Whenever I thought about the importance of the orientation film, I returned to my conversation with Ava. Several months later I decided to ask her if she would create a special film for the museum. Candidly, I was unsure if she would be interested or that we could afford what I thought would be an exorbitant fee for a publicly funded museum that was part of the federal government. After a series of phone calls where I discussed the museum’s vision and our desire to be an activist institution with a commitment to social justice, Ava expressed a great deal of interest. I tried to contain my excitement because I just knew that we could not afford one of the most in-demand directors in Hollywood. Much to my surprise and relief, she offered to create the film as long as we could offset some of the direct costs. When I asked about her fee, she said this is about honoring our culture, not about her.

    “After a series of phone calls where I discussed the museum’s vision and our desire to be an activist institution with a commitment to social justice, Ava expressed a great deal of interest.” — Lonnie G. Bunch

    As we began to discuss the specifics of the film, Ava felt that such a broad message required us to narrow the focus of the project and find the thread that would knit the piece together. During one of our calls, she shared that she had discovered that the calendar day August 28 was an important date in black history. She believed that she could craft a film that looked at the array of events that had either begun or ended on August 28 over the years. I was even surprised by all that had transpired on that specific day… I was fascinated by the idea, but I worried that it might be too narrowly focused. We then considered looking at the month of August as a timeframe, which would, of course, increase the number of possible events that the film could depict. But Ava was right in her desire to focus on one day in the history of a people.

    Ava was able to make this concept work by drawing on a diverse cast of talented actors who recognized the importance of the museum and reveled in the opportunity to work with Ava. I could not believe that so many actors I admired participated in this production. As I reviewed the rough cuts, I was so moved to see Don Cheadle, Regina King, Angela Bassett, Gugu Mbatha-Raw, Lupita Nyong’o, David Oyelowo, Michael Ealy, Andre Holland, and Glynn Turman using their skills to benefit NMAAHC. What made this film work was Ava’s talents—her unique way of focusing on two men creating a coffin to carry the body of Emmett Till, her vision of experiencing the carnage and loss caused by Hurricane Katrina through the struggle of one woman to survive, her sensibility in exploring the tensions between a mother and daughter through the music of the Marvelettes’ “Please Mr. Postman”—all brought a needed humanity and accessibility to these historical events. I will always be indebted to Ava for sharing her gifts so generously and to Oprah for inviting me to the party.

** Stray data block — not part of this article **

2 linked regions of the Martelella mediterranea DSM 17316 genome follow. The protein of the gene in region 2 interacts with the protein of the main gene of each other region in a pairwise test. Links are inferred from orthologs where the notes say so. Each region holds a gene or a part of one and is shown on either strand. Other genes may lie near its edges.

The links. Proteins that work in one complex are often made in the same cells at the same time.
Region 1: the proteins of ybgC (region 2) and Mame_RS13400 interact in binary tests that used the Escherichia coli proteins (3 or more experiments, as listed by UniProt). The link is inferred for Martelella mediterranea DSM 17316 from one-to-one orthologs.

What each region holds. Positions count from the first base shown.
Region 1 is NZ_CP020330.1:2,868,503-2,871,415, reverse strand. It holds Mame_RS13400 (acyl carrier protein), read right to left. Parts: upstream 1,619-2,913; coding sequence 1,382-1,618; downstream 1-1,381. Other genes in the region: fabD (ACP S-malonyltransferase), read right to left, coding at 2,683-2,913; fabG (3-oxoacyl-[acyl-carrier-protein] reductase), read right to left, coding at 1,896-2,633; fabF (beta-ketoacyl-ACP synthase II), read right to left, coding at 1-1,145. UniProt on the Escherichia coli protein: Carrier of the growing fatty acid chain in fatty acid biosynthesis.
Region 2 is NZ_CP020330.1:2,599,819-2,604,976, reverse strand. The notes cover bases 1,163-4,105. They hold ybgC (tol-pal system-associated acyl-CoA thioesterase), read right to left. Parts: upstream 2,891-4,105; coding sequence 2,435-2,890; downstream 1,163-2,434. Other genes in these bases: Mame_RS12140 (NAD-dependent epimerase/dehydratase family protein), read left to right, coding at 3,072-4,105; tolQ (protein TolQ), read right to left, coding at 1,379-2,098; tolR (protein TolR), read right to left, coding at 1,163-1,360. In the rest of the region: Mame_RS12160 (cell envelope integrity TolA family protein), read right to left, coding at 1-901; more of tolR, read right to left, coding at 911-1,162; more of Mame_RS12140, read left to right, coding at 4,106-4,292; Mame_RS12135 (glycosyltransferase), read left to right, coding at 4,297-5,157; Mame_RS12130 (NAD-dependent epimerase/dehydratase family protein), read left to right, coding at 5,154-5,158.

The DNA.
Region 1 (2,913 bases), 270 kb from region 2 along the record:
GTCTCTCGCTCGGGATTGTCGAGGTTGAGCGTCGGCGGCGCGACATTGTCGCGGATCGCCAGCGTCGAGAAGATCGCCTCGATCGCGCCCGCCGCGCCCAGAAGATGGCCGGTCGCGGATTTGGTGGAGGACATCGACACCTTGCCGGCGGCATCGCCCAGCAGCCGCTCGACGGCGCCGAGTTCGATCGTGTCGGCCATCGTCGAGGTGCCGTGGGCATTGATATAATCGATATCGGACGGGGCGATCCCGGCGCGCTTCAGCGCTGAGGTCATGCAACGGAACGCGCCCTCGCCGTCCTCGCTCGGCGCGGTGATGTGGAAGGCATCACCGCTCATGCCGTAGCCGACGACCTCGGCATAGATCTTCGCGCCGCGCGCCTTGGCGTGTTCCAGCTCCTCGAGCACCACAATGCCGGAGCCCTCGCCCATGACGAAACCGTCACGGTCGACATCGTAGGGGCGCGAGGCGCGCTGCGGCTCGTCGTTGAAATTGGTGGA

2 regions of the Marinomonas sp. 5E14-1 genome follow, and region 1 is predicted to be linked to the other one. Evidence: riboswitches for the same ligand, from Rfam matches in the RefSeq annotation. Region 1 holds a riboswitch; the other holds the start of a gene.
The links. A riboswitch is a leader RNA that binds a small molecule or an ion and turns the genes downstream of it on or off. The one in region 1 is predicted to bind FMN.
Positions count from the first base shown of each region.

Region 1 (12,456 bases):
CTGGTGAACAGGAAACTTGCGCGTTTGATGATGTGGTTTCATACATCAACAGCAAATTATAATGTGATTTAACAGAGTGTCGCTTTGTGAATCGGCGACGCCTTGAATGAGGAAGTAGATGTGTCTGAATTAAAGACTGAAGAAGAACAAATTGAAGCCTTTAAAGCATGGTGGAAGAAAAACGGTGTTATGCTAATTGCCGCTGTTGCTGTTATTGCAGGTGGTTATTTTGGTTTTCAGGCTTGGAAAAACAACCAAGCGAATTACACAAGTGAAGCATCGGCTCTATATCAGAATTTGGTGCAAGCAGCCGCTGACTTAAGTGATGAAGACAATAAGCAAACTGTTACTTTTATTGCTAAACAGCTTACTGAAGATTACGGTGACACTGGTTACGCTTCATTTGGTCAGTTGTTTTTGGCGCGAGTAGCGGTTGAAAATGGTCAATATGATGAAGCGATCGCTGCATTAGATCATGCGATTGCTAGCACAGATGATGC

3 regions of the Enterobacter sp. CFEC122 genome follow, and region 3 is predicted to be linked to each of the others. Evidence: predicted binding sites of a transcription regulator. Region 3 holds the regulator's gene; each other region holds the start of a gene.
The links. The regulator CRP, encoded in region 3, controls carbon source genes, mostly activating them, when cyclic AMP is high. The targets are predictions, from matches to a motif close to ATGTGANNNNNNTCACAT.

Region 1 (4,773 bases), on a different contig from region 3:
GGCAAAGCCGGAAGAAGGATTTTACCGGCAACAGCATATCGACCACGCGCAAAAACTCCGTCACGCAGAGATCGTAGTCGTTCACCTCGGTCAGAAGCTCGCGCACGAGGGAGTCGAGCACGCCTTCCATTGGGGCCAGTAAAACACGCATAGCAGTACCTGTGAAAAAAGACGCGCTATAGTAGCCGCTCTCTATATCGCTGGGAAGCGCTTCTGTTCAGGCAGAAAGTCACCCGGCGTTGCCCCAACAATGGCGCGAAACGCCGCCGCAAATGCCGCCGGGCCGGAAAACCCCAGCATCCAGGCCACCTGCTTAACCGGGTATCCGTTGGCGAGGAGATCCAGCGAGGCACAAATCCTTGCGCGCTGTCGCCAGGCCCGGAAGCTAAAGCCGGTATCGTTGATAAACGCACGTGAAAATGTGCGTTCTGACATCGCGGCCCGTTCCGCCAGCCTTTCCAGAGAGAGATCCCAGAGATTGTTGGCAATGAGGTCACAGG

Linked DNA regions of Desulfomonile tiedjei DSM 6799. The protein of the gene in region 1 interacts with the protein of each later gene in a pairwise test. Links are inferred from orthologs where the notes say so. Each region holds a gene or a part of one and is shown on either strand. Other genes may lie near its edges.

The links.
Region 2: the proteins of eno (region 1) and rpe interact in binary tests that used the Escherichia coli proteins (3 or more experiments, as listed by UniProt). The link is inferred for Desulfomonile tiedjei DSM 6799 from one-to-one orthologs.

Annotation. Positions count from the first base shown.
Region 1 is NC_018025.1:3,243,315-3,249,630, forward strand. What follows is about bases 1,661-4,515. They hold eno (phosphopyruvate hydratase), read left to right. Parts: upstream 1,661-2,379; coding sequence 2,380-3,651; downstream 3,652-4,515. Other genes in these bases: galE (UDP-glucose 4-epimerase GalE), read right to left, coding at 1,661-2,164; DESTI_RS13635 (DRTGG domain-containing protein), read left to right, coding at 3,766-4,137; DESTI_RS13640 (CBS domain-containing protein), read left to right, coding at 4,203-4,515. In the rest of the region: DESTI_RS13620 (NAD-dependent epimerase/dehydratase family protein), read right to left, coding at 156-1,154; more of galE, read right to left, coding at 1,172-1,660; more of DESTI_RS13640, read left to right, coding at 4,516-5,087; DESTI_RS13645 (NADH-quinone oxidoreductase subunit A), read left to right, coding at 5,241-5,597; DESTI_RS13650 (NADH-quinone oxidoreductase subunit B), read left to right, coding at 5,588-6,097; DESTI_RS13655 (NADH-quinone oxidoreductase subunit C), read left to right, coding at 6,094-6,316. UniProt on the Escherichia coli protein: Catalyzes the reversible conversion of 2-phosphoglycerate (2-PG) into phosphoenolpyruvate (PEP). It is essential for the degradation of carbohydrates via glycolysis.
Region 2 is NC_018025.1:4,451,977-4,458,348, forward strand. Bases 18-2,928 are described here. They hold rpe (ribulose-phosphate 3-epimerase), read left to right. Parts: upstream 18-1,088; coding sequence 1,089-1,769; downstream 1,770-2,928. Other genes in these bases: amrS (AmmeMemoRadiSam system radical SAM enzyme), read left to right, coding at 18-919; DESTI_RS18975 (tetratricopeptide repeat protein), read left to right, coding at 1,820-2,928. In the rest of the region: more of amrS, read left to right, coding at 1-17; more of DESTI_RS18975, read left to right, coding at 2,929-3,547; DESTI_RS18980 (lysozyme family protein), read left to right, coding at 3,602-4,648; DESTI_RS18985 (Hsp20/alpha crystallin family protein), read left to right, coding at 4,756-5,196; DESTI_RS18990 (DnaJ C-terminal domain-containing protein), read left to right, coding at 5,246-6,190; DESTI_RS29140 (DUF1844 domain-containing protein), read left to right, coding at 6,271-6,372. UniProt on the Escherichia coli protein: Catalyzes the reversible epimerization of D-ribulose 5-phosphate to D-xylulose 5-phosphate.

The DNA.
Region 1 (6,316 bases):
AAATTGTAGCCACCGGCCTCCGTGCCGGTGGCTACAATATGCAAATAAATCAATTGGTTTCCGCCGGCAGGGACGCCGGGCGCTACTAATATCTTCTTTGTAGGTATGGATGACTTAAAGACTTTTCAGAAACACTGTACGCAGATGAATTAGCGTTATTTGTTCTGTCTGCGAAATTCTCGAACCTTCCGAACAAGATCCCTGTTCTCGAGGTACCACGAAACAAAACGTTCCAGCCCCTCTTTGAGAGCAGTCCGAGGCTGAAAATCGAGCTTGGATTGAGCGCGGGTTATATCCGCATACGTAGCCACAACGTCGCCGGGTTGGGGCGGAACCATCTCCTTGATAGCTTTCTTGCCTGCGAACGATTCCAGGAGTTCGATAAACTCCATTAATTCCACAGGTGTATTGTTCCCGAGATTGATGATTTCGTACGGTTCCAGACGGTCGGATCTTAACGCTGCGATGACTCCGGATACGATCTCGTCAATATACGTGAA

DuVernay talked with CBS News about the film. Being offered the commission “knocked her socks off,” the filmmaker said. She added: “They said that it would be a film that would welcome people into this museum that’s so special to us, that’s so special to so many people throughout the generations. The first thing that they’ll see when they go in is this orientation film and would I do it. Huh?” The answer was “yes.” CT


“August 28: A Day in the Life of a People” will be available to view on the museum’s website and YouTube channel starting Aug. 28, 2020, at 10:00 a.m. EST for 24 hours.


FIND MORE about the 2020 March on Washington from The Washington Post


WATCH MORE A video by NMAAHC, “Why We March” explores 60 years of protest for racial and social justice from the 1963 March on Washington to the Women’s March in 2017


Filmmaker Ava DuVernay talks to CBS’s Gail King about the concept for her film “August 28: A Day in the Life of a People.” | Video by CBS News


The Smithsonian’s National Museum of African American History and Culture commissioned Ava DuVernay to make its orientation film, “August 28: A Day in the Life of a People,” which debuted at the museum’s grand opening 2016. (Available for 24 hours beginning Aug. 28, 2020 at 10 a.m. EST.) | Video by NMAAHC


“A Fool’s Errand: Creating the National Museum of African American History and Culture in the Age of Bush, Obama, and Trump” by Lonnie G. Bunch III is a compelling and insightful read. Bunch takes readers behind-the-scenes of his more than decade-long journey envisioning and developing the museum. The incredibly detailed and intensely personal memoir sheds light on how he assembled his staff and many advisors, built the collection of objects and art, raised money, selected the architects, navigated the bureaucracy of Congress and the Smithsonian, and planned an opening celebration with three U.S. Presidents and an orientation film by Ava DuVernay. Historian John Meacham just published “His Truth Is Marching On: John Lewis and the Power of Hope,” a new book about the youngest speaker at the 1963 March on Washington.